I grew up in a refugee camp. People like me deserve a voice in the UN
When I was 14 years old, I landed in a refugee camp in Uganda, crammed into a house made of mud and donated plastic. Although the camp was dusty and crowded, we believed we had found a safe haven from the war in the Democratic Republic of Congo. Soon, though, we learned that we were trapped in a prison, with no laws to protect us from abusive guards and local tyrants.
For six months, my family labored to grow corn on a tiny plot of land. We saw that crop as our future. My father planned to sell it at a market in the city 60 miles away, where he could get a good price for it. But when he tried to leave the compound with his valuable sacks of corn, the guards blocked his way. As a result, my father had no choice but to “sell” the corn to some Ugandan distributors who confiscated it and paid him nothing.
As a teenager, I used to wonder who would defend us from such injustices. Who would represent us and call out the bullies who abused us? After I finally left the camp in Uganda and moved to the United States, I tried to become that person: I went to work for organizations like Asylum Access that advocates for people who were stuck in camps all around the world. That’s when I discovered the deeper problem.
The United Nations is supposed to be the world’s leading protector and guardian of displaced people. But the members of the governing body of the Office of the United Nations High Commissioner for Refugees are all diplomats — not one member of this group is a refugee or former refugee. In the Palais des Nations, a sprawling complex set among tree-dotted green lawns overlooking the sparkling blue waters of Lake Geneva, these diplomats make decisions that determine the fate of displaced people around the world.
Of course, in theory you could argue that the U.N. Refugee Agency does provide a voice for displaced people. For instance, my family was supposed to be represented by the diplomat from our home country, the Democratic Republic of the Congo. But the D.R. Congo is convulsed by war and unable to protect its own inhabitants from starvation and death. It cannot represent the interests of people like me — who fled the country. Furthermore, the diplomats who serve at the U.N. are there to argue on behalf of the citizens who still live and vote in their own country — even when those citizens are crooked businessmen like the corn distributors who robbed my father.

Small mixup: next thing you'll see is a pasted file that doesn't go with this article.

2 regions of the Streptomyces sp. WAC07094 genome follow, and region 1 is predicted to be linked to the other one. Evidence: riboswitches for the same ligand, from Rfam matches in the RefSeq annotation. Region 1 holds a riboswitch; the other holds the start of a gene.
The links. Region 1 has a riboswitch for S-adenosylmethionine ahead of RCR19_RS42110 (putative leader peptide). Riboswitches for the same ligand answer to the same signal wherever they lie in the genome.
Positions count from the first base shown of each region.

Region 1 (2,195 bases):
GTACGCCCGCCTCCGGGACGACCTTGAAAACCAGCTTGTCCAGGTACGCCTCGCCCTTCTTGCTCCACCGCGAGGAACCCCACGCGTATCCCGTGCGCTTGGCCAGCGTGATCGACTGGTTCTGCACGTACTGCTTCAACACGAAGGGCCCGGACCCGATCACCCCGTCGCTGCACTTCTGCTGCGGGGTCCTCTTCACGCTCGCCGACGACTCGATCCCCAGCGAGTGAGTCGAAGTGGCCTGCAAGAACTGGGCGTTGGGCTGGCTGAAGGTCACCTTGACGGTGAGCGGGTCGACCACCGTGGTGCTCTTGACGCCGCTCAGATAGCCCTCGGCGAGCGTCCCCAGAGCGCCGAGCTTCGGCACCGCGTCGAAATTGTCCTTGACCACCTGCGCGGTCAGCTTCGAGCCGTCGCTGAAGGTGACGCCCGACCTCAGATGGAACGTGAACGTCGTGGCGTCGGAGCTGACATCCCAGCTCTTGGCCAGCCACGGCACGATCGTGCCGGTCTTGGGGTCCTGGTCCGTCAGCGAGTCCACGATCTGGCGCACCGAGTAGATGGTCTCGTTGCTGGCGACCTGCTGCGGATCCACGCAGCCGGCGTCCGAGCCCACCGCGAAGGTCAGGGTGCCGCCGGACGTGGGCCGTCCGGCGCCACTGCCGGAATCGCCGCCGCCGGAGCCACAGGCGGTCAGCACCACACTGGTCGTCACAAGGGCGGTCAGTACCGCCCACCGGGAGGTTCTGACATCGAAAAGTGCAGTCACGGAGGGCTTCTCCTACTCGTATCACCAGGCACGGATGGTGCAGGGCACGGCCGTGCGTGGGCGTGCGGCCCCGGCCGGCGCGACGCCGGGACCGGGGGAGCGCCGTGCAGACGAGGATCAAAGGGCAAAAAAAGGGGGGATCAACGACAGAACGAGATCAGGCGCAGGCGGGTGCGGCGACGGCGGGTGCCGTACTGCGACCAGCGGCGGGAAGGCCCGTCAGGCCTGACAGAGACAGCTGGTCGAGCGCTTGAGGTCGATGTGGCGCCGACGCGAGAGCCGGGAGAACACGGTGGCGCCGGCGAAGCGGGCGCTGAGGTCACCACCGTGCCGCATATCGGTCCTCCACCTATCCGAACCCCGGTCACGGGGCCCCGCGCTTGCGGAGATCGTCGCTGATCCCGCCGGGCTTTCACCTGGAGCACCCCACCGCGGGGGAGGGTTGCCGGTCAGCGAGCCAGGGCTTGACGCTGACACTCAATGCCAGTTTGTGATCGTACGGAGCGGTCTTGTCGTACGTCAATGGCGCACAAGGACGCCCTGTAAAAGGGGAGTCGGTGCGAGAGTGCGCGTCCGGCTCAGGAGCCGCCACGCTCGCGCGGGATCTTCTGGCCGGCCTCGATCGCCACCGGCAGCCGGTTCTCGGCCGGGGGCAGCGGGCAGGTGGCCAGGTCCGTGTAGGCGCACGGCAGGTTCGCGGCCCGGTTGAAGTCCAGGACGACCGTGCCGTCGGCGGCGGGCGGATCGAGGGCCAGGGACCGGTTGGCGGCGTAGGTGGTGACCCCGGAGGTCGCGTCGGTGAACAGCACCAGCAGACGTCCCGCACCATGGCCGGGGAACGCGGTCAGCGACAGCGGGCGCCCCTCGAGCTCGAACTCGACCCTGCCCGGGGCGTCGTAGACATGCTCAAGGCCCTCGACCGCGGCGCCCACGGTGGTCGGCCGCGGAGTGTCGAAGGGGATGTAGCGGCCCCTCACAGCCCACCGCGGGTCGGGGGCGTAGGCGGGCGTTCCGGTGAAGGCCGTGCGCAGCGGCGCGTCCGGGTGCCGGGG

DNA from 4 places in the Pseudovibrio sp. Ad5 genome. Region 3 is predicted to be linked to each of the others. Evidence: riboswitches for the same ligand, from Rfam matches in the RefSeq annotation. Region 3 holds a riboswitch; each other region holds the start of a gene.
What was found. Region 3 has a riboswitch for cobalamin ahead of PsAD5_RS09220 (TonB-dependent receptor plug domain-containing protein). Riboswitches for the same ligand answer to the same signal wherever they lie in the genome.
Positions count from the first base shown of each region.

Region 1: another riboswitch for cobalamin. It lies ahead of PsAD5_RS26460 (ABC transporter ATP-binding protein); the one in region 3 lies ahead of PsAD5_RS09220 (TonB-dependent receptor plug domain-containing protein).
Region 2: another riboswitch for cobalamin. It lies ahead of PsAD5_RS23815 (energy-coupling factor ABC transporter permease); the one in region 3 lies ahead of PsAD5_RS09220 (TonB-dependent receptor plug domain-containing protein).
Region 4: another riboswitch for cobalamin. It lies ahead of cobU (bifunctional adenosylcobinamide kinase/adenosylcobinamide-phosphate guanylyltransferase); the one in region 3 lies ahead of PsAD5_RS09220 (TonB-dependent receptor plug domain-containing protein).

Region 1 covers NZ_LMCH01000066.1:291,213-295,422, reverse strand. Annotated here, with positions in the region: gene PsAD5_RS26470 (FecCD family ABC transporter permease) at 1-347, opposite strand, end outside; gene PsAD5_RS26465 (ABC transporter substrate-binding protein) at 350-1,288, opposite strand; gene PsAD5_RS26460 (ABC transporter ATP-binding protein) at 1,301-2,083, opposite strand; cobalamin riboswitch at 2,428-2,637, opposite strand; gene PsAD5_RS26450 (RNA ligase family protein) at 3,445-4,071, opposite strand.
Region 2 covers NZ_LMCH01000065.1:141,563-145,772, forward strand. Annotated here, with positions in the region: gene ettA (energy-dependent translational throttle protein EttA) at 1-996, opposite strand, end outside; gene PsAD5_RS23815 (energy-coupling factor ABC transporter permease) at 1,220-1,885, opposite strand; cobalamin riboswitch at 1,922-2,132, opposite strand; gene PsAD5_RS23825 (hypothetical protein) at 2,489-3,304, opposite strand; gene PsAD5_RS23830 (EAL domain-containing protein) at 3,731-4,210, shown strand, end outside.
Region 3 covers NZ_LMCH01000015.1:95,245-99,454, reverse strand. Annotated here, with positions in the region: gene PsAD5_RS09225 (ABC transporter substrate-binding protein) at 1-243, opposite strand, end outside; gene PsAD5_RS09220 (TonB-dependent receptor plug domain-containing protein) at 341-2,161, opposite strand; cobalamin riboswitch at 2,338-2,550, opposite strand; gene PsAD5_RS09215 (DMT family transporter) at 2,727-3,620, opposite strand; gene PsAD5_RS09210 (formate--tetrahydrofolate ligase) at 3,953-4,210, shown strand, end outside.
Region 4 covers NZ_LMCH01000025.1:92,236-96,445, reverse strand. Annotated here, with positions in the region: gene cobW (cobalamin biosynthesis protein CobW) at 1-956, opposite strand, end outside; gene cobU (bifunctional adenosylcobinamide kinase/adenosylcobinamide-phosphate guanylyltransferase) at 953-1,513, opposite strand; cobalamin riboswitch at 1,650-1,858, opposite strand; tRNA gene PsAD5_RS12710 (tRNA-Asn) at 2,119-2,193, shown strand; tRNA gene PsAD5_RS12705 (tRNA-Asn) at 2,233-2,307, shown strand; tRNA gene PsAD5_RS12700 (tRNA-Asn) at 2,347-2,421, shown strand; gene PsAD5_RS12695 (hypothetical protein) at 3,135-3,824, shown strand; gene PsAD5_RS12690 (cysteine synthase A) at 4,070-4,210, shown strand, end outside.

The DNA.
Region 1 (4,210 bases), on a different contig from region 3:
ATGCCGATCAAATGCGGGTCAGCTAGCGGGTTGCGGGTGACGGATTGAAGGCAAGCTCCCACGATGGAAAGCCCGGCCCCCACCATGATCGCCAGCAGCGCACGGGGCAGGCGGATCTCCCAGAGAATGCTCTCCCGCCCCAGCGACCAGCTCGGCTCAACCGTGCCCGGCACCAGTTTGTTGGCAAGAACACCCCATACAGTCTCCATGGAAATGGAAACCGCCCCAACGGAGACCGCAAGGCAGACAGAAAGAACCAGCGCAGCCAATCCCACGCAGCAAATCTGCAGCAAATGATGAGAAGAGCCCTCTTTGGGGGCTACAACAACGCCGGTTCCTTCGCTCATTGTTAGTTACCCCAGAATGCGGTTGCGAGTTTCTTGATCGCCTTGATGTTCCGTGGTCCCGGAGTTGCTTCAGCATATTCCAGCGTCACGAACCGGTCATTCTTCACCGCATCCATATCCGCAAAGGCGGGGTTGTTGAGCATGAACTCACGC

And so, refugees are caught in a Catch-22. How can stateless people be represented by organizations like the United Nations, whose members are nation-states?
When you imagine the indignities of a refugee camp, you may think that it’s the rotten food, or oven-hot houses or ragged clothes that cause people to suffer. But after 17 years in a camp, I can attest that the most soul-destroying depredation was our sense of political nonexistence. I remember how my father risked his life to fight for justice in the camp. After the Ugandan businessmen stole his corn, my father and other refugees staged a roadblock to try to stop their car. My father hoped to attract the attention of camp authorities who would force the swindlers to pay for all the goods that they had stolen. But the guards simply knocked over the roadblocks and waved the car through the gates. In the end, my father passed away in a country that allowed him to be cheated and robbed. Adding to the injustice, he died of malaria — an easily treated disease for those with access to a functioning healthcare system, but fatal for him as a refugee.
It doesn’t have to be this way. Just down the road from the Palais, among the same green trees, are the offices of another U.N. agency, the International Labor Organization. The ILO's governing body includes not only nations, but also workers and employers — because global decisions about labor affect workers and employers deeply and directly.
I believe refugees should share governance of the U.N. Refugee Agency. Just as workers and employers comprise 50% of the International Labor Organization's governing body, refugees should comprise 50% of the Refugee Agency's executive committee.
The U.N. body that decides my fate should include people like me — people for whom my needs and interests come first, because they, too, have been forcibly displaced from their homelands by war and persecution. There are 31 million of us refugees in the world. We deserve an equal say in how we are treated.